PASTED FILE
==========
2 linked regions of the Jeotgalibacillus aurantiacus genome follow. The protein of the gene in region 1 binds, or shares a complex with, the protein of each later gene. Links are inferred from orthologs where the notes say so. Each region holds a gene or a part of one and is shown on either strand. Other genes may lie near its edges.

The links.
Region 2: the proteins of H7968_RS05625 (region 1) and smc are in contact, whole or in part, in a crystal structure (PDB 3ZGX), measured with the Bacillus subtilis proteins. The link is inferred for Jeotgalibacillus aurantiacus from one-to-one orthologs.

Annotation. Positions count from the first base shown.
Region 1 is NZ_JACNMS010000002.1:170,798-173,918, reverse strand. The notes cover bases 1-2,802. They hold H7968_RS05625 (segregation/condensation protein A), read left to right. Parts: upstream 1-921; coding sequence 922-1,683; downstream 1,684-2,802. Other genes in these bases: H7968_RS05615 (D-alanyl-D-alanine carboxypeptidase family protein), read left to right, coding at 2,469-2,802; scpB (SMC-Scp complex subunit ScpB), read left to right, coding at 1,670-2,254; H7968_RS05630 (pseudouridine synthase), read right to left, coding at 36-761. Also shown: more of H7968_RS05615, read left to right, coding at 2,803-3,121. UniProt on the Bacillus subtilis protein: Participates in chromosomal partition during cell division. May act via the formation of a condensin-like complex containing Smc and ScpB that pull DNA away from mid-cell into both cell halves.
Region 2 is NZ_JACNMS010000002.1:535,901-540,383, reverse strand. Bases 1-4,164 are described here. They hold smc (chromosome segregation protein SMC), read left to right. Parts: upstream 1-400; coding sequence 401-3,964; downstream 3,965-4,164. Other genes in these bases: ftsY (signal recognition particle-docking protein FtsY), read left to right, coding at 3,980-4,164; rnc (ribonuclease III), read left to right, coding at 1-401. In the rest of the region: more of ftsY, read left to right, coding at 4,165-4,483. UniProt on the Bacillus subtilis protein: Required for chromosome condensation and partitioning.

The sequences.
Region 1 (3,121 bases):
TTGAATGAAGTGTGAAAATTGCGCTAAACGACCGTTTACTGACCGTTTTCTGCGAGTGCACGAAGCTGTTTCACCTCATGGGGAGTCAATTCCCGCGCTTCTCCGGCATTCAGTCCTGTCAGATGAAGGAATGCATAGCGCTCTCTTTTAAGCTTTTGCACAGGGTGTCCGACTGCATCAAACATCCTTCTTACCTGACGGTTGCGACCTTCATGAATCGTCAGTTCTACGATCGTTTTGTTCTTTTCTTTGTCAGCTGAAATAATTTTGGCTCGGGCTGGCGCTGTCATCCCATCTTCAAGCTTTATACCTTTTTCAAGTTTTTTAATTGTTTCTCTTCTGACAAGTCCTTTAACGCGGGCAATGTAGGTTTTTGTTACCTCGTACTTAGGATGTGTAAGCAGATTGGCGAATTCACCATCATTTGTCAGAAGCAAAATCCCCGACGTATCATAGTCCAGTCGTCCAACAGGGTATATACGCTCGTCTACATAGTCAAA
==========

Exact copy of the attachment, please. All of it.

2 linked regions of the Jeotgalibacillus aurantiacus genome follow. The protein of the gene in region 1 binds, or shares a complex with, the protein of each later gene. Links are inferred from orthologs where the notes say so. Each region holds a gene or a part of one and is shown on either strand. Other genes may lie near its edges.

The links.
Region 2: the proteins of H7968_RS05625 (region 1) and smc are in contact, whole or in part, in a crystal structure (PDB 3ZGX), measured with the Bacillus subtilis proteins. The link is inferred for Jeotgalibacillus aurantiacus from one-to-one orthologs.

Annotation. Positions count from the first base shown.
Region 1 is NZ_JACNMS010000002.1:170,798-173,918, reverse strand. The notes cover bases 1-2,802. They hold H7968_RS05625 (segregation/condensation protein A), read left to right. Parts: upstream 1-921; coding sequence 922-1,683; downstream 1,684-2,802. Other genes in these bases: H7968_RS05615 (D-alanyl-D-alanine carboxypeptidase family protein), read left to right, coding at 2,469-2,802; scpB (SMC-Scp complex subunit ScpB), read left to right, coding at 1,670-2,254; H7968_RS05630 (pseudouridine synthase), read right to left, coding at 36-761. Also shown: more of H7968_RS05615, read left to right, coding at 2,803-3,121. UniProt on the Bacillus subtilis protein: Participates in chromosomal partition during cell division. May act via the formation of a condensin-like complex containing Smc and ScpB that pull DNA away from mid-cell into both cell halves.
Region 2 is NZ_JACNMS010000002.1:535,901-540,383, reverse strand. Bases 1-4,164 are described here. They hold smc (chromosome segregation protein SMC), read left to right. Parts: upstream 1-400; coding sequence 401-3,964; downstream 3,965-4,164. Other genes in these bases: ftsY (signal recognition particle-docking protein FtsY), read left to right, coding at 3,980-4,164; rnc (ribonuclease III), read left to right, coding at 1-401. In the rest of the region: more of ftsY, read left to right, coding at 4,165-4,483. UniProt on the Bacillus subtilis protein: Required for chromosome condensation and partitioning.

The sequences.
Region 1 (3,121 bases):
TTGAATGAAGTGTGAAAATTGCGCTAAACGACCGTTTACTGACCGTTTTCTGCGAGTGCACGAAGCTGTTTCACCTCATGGGGAGTCAATTCCCGCGCTTCTCCGGCATTCAGTCCTGTCAGATGAAGGAATGCATAGCGCTCTCTTTTAAGCTTTTGCACAGGGTGTCCGACTGCATCAAACATCCTTCTTACCTGACGGTTGCGACCTTCATGAATCGTCAGTTCTACGATCGTTTTGTTCTTTTCTTTGTCAGCTGAAATAATTTTGGCTCGGGCTGGCGCTGTCATCCCATCTTCAAGCTTTATACCTTTTTCAAGTTTTTTAATTGTTTCTCTTCTGACAAGTCCTTTAACGCGGGCAATGTAGGTTTTTGTTACCTCGTACTTAGGATGTGTAAGCAGATTGGCGAATTCACCATCATTTGTCAGAAGCAAAATCCCCGACGTATCATAGTCCAGTCGTCCAACAGGGTATATACGCTCGTCTACATAGTCAAA